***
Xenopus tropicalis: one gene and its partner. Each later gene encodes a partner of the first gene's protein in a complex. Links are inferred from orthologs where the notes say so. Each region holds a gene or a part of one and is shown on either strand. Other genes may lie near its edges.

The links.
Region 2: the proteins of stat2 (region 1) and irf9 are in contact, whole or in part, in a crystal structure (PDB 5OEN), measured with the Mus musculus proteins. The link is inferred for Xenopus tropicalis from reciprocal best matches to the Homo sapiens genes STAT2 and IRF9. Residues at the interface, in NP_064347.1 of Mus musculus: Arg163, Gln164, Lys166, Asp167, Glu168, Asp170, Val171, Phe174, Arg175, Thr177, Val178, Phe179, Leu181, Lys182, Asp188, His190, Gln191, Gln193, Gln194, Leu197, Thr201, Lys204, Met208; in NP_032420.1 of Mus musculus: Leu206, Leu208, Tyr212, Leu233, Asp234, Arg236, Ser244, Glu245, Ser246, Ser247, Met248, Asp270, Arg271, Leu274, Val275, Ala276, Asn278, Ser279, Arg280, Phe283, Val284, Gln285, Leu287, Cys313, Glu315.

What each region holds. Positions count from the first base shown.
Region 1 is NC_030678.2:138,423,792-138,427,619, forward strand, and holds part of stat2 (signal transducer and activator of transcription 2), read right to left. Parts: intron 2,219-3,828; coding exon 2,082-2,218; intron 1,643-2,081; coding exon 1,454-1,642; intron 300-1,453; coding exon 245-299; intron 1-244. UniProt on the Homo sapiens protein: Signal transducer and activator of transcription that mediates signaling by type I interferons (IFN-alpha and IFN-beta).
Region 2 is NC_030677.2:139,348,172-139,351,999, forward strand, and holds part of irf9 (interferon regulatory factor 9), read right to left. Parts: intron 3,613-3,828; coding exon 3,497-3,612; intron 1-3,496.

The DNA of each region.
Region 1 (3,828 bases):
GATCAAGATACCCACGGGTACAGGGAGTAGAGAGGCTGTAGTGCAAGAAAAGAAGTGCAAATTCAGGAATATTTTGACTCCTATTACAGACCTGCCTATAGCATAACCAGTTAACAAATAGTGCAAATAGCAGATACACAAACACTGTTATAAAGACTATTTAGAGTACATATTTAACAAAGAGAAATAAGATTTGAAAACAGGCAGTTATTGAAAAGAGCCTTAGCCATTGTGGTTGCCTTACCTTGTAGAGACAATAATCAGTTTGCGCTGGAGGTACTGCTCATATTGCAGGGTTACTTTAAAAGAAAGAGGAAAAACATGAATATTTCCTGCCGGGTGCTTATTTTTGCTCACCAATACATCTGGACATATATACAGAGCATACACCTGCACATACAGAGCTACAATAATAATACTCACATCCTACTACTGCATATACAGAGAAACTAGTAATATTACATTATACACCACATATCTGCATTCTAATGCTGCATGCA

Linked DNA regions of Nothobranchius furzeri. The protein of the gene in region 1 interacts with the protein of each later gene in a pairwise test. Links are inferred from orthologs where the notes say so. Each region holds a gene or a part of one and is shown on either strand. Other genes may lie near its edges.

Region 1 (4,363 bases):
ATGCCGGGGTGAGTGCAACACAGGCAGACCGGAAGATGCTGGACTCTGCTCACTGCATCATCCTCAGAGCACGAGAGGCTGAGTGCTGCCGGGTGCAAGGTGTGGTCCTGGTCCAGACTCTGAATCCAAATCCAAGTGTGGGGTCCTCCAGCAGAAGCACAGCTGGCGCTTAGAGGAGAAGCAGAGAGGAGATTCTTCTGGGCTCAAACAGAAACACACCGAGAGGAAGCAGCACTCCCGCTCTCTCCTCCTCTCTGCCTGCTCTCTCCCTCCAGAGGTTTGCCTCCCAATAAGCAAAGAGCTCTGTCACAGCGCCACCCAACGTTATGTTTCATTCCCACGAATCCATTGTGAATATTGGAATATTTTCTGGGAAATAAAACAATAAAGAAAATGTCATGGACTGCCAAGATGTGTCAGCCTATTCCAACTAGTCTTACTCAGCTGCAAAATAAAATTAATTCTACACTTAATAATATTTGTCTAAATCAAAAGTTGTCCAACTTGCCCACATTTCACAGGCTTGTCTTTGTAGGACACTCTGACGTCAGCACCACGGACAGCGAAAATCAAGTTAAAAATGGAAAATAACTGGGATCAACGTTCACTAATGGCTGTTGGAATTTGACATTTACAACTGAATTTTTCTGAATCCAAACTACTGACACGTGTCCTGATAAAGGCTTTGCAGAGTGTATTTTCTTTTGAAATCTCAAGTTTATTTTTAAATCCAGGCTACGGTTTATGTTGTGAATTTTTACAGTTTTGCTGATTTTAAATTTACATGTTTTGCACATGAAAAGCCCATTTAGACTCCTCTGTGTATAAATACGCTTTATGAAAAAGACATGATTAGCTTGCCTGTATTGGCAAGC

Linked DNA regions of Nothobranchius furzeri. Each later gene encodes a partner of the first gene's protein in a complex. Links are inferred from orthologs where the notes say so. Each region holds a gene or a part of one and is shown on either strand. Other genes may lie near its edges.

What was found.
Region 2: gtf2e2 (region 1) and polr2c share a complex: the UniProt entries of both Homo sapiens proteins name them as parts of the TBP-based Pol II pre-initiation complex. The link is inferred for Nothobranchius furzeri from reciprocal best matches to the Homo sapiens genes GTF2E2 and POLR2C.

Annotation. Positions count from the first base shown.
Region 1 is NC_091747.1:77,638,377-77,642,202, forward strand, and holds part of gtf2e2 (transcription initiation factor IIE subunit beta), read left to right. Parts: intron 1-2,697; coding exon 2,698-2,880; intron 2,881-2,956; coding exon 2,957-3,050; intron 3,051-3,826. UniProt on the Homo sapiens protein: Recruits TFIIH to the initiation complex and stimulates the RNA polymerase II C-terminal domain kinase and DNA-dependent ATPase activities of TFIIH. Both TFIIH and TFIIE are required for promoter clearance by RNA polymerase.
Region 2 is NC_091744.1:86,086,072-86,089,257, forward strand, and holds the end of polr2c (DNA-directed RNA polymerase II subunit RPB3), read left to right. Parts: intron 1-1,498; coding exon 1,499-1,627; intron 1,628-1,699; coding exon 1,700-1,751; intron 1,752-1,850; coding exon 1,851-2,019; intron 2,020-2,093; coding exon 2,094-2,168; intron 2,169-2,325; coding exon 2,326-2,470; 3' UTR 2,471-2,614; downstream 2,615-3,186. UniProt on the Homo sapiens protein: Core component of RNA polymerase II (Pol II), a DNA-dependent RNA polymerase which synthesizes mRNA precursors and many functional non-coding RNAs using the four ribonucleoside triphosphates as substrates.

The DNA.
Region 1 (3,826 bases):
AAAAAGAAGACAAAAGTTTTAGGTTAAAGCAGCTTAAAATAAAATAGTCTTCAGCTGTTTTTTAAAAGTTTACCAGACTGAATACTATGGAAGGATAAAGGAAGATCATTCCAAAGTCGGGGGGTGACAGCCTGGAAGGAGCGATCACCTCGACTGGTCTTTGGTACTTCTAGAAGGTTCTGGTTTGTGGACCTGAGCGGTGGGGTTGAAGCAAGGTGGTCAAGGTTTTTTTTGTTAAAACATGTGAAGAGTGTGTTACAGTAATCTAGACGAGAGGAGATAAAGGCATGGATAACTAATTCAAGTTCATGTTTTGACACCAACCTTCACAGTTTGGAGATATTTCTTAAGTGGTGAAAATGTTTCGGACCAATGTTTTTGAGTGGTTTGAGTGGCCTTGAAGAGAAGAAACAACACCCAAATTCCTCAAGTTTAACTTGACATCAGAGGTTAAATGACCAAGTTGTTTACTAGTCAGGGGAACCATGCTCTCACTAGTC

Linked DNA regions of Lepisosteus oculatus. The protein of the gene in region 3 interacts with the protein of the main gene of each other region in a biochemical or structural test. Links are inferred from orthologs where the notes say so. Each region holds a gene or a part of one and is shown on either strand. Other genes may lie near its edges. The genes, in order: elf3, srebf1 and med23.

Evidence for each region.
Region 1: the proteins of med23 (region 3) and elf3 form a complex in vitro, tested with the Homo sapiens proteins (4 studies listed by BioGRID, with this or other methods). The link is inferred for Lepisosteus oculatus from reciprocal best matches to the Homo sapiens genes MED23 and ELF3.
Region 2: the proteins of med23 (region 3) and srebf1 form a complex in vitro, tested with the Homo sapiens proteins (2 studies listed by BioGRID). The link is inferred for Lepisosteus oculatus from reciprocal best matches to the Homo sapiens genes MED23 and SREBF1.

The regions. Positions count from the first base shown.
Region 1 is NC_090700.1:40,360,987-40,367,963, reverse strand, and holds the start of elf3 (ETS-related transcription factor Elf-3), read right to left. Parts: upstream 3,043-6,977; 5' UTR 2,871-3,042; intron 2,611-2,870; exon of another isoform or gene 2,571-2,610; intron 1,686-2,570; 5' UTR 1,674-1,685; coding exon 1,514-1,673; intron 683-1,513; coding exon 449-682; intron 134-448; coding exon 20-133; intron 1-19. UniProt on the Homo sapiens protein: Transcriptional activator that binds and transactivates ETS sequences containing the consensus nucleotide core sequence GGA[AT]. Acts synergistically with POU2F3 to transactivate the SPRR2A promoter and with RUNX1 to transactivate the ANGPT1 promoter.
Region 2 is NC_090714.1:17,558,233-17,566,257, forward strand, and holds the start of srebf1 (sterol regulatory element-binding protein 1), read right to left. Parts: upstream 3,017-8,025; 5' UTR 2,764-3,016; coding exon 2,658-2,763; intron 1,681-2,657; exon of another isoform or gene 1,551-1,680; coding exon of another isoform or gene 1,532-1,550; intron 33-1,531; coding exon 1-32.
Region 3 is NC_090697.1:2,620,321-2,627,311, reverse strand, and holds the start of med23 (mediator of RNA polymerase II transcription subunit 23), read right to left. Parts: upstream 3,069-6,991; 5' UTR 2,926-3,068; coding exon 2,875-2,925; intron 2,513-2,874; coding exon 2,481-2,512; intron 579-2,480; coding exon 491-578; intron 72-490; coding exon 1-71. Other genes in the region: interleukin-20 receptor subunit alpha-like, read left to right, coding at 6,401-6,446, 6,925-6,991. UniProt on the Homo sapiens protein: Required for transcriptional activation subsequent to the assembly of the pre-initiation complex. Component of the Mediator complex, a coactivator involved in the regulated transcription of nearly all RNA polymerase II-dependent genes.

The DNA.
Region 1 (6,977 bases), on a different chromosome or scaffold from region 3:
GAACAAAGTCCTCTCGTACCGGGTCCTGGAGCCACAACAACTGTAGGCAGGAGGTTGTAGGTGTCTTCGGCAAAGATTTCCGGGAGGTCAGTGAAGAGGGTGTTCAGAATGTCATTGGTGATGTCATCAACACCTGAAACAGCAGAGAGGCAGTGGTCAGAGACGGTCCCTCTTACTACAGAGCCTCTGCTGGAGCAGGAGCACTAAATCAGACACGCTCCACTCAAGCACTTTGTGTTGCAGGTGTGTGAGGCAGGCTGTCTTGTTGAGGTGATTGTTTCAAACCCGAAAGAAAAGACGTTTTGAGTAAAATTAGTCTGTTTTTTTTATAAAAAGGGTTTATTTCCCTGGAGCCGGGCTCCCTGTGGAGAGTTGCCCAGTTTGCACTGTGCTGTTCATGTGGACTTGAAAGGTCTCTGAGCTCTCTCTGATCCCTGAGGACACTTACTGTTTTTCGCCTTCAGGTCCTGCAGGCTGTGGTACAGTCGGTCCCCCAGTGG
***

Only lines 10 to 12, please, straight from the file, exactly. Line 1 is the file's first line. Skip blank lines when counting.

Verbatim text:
Linked DNA regions of Nothobranchius furzeri. The protein of the gene in region 1 interacts with the protein of each later gene in a pairwise test. Links are inferred from orthologs where the notes say so. Each region holds a gene or a part of one and is shown on either strand. Other genes may lie near its edges.

Region 1 (4,363 bases):
ATGCCGGGGTGAGTGCAACACAGGCAGACCGGAAGATGCTGGACTCTGCTCACTGCATCATCCTCAGAGCACGAGAGGCTGAGTGCTGCCGGGTGCAAGGTGTGGTCCTGGTCCAGACTCTGAATCCAAATCCAAGTGTGGGGTCCTCCAGCAGAAGCACAGCTGGCGCTTAGAGGAGAAGCAGAGAGGAGATTCTTCTGGGCTCAAACAGAAACACACCGAGAGGAAGCAGCACTCCCGCTCTCTCCTCCTCTCTGCCTGCTCTCTCCCTCCAGAGGTTTGCCTCCCAATAAGCAAAGAGCTCTGTCACAGCGCCACCCAACGTTATGTTTCATTCCCACGAATCCATTGTGAATATTGGAATATTTTCTGGGAAATAAAACAATAAAGAAAATGTCATGGACTGCCAAGATGTGTCAGCCTATTCCAACTAGTCTTACTCAGCTGCAAAATAAAATTAATTCTACACTTAATAATATTTGTCTAAATCAAAAGTTGTCCAACTTGCCCACATTTCACAGGCTTGTCTTTGTAGGACACTCTGACGTCAGCACCACGGACAGCGAAAATCAAGTTAAAAATGGAAAATAACTGGGATCAACGTTCACTAATGGCTGTTGGAATTTGACATTTACAACTGAATTTTTCTGAATCCAAACTACTGACACGTGTCCTGATAAAGGCTTTGCAGAGTGTATTTTCTTTTGAAATCTCAAGTTTATTTTTAAATCCAGGCTACGGTTTATGTTGTGAATTTTTACAGTTTTGCTGATTTTAAATTTACATGTTTTGCACATGAAAAGCCCATTTAGACTCCTCTGTGTATAAATACGCTTTATGAAAAAGACATGATTAGCTTGCCTGTATTGGCAAGC